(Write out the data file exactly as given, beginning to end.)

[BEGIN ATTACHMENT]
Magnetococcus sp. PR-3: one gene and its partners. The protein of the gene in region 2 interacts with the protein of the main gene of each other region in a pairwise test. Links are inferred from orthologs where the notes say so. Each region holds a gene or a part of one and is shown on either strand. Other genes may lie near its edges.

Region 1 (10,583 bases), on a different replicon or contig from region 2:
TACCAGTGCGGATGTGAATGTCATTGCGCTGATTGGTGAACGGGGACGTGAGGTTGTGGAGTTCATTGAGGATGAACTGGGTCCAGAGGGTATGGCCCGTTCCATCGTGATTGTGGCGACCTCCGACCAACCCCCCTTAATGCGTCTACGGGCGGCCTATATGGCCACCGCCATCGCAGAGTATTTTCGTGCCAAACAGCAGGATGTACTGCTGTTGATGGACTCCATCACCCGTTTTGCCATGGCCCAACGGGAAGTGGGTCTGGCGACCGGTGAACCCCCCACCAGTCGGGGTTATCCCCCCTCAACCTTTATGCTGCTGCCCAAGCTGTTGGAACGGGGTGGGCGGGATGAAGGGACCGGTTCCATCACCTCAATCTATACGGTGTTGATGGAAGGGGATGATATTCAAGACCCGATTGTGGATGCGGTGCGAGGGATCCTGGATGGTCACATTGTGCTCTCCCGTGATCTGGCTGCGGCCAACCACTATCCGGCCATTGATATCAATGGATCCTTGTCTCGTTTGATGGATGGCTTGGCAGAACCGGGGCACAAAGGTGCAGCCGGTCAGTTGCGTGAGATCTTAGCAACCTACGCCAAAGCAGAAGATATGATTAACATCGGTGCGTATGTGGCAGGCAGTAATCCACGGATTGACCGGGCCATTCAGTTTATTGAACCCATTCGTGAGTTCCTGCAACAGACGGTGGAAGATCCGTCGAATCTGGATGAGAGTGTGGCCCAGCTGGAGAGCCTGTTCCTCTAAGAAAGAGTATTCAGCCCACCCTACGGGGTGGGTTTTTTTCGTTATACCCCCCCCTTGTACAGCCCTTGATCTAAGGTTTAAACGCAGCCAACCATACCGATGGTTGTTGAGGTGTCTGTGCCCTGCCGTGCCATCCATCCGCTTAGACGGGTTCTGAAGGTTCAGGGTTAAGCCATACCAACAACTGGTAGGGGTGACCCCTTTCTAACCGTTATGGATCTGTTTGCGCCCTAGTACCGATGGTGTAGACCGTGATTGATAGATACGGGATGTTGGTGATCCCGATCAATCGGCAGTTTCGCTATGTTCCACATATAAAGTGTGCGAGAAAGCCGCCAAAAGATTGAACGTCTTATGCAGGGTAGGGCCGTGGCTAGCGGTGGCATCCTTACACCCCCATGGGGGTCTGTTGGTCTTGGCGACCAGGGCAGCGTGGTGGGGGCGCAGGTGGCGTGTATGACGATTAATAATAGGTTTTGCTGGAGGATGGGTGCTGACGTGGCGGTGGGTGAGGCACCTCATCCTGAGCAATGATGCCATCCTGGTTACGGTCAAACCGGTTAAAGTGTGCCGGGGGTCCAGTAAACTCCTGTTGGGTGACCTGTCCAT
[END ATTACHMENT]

Magnetococcus sp. PR-3: one gene and its partners. The protein of the gene in region 2 interacts with the protein of the main gene of each other region in a pairwise test. Links are inferred from orthologs where the notes say so. Each region holds a gene or a part of one and is shown on either strand. Other genes may lie near its edges.

Region 1 (10,583 bases), on a different replicon or contig from region 2:
TACCAGTGCGGATGTGAATGTCATTGCGCTGATTGGTGAACGGGGACGTGAGGTTGTGGAGTTCATTGAGGATGAACTGGGTCCAGAGGGTATGGCCCGTTCCATCGTGATTGTGGCGACCTCCGACCAACCCCCCTTAATGCGTCTACGGGCGGCCTATATGGCCACCGCCATCGCAGAGTATTTTCGTGCCAAACAGCAGGATGTACTGCTGTTGATGGACTCCATCACCCGTTTTGCCATGGCCCAACGGGAAGTGGGTCTGGCGACCGGTGAACCCCCCACCAGTCGGGGTTATCCCCCCTCAACCTTTATGCTGCTGCCCAAGCTGTTGGAACGGGGTGGGCGGGATGAAGGGACCGGTTCCATCACCTCAATCTATACGGTGTTGATGGAAGGGGATGATATTCAAGACCCGATTGTGGATGCGGTGCGAGGGATCCTGGATGGTCACATTGTGCTCTCCCGTGATCTGGCTGCGGCCAACCACTATCCGGCCATTGATATCAATGGATCCTTGTCTCGTTTGATGGATGGCTTGGCAGAACCGGGGCACAAAGGTGCAGCCGGTCAGTTGCGTGAGATCTTAGCAACCTACGCCAAAGCAGAAGATATGATTAACATCGGTGCGTATGTGGCAGGCAGTAATCCACGGATTGACCGGGCCATTCAGTTTATTGAACCCATTCGTGAGTTCCTGCAACAGACGGTGGAAGATCCGTCGAATCTGGATGAGAGTGTGGCCCAGCTGGAGAGCCTGTTCCTCTAAGAAAGAGTATTCAGCCCACCCTACGGGGTGGGTTTTTTTCGTTATACCCCCCCCTTGTACAGCCCTTGATCTAAGGTTTAAACGCAGCCAACCATACCGATGGTTGTTGAGGTGTCTGTGCCCTGCCGTGCCATCCATCCGCTTAGACGGGTTCTGAAGGTTCAGGGTTAAGCCATACCAACAACTGGTAGGGGTGACCCCTTTCTAACCGTTATGGATCTGTTTGCGCCCTAGTACCGATGGTGTAGACCGTGATTGATAGATACGGGATGTTGGTGATCCCGATCAATCGGCAGTTTCGCTATGTTCCACATATAAAGTGTGCGAGAAAGCCGCCAAAAGATTGAACGTCTTATGCAGGGTAGGGCCGTGGCTAGCGGTGGCATCCTTACACCCCCATGGGGGTCTGTTGGTCTTGGCGACCAGGGCAGCGTGGTGGGGGCGCAGGTGGCGTGTATGACGATTAATAATAGGTTTTGCTGGAGGATGGGTGCTGACGTGGCGGTGGGTGAGGCACCTCATCCTGAGCAATGATGCCATCCTGGTTACGGTCAAACCGGTTAAAGTGTGCCGGGGGTCCAGTAAACTCCTGTTGGGTGACCTGTCCAT